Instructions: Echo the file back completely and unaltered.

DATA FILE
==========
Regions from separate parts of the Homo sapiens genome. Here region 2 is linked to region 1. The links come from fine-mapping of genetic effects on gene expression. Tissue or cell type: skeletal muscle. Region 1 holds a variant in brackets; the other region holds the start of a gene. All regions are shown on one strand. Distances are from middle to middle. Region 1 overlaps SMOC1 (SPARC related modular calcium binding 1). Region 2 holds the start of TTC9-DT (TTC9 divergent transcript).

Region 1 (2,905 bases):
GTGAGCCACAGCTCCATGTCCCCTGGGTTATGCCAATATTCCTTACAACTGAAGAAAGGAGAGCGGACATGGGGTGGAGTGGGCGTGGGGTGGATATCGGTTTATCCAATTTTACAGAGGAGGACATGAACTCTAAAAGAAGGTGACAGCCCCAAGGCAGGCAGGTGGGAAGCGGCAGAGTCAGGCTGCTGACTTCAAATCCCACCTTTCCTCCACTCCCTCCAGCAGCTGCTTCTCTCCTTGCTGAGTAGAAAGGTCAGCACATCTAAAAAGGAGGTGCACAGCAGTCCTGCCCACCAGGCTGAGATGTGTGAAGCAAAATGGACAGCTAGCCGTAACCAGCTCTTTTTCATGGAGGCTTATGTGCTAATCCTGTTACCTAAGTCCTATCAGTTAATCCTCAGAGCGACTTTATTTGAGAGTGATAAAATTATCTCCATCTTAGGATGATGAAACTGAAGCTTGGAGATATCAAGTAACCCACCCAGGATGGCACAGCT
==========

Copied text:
Regions from separate parts of the Homo sapiens genome. Here region 2 is linked to region 1. The links come from fine-mapping of genetic effects on gene expression. Tissue or cell type: skeletal muscle. Region 1 holds a variant in brackets; the other region holds the start of a gene. All regions are shown on one strand. Distances are from middle to middle. Region 1 overlaps SMOC1 (SPARC related modular calcium binding 1). Region 2 holds the start of TTC9-DT (TTC9 divergent transcript).

Region 1 (2,905 bases):
GTGAGCCACAGCTCCATGTCCCCTGGGTTATGCCAATATTCCTTACAACTGAAGAAAGGAGAGCGGACATGGGGTGGAGTGGGCGTGGGGTGGATATCGGTTTATCCAATTTTACAGAGGAGGACATGAACTCTAAAAGAAGGTGACAGCCCCAAGGCAGGCAGGTGGGAAGCGGCAGAGTCAGGCTGCTGACTTCAAATCCCACCTTTCCTCCACTCCCTCCAGCAGCTGCTTCTCTCCTTGCTGAGTAGAAAGGTCAGCACATCTAAAAAGGAGGTGCACAGCAGTCCTGCCCACCAGGCTGAGATGTGTGAAGCAAAATGGACAGCTAGCCGTAACCAGCTCTTTTTCATGGAGGCTTATGTGCTAATCCTGTTACCTAAGTCCTATCAGTTAATCCTCAGAGCGACTTTATTTGAGAGTGATAAAATTATCTCCATCTTAGGATGATGAAACTGAAGCTTGGAGATATCAAGTAACCCACCCAGGATGGCACAGCT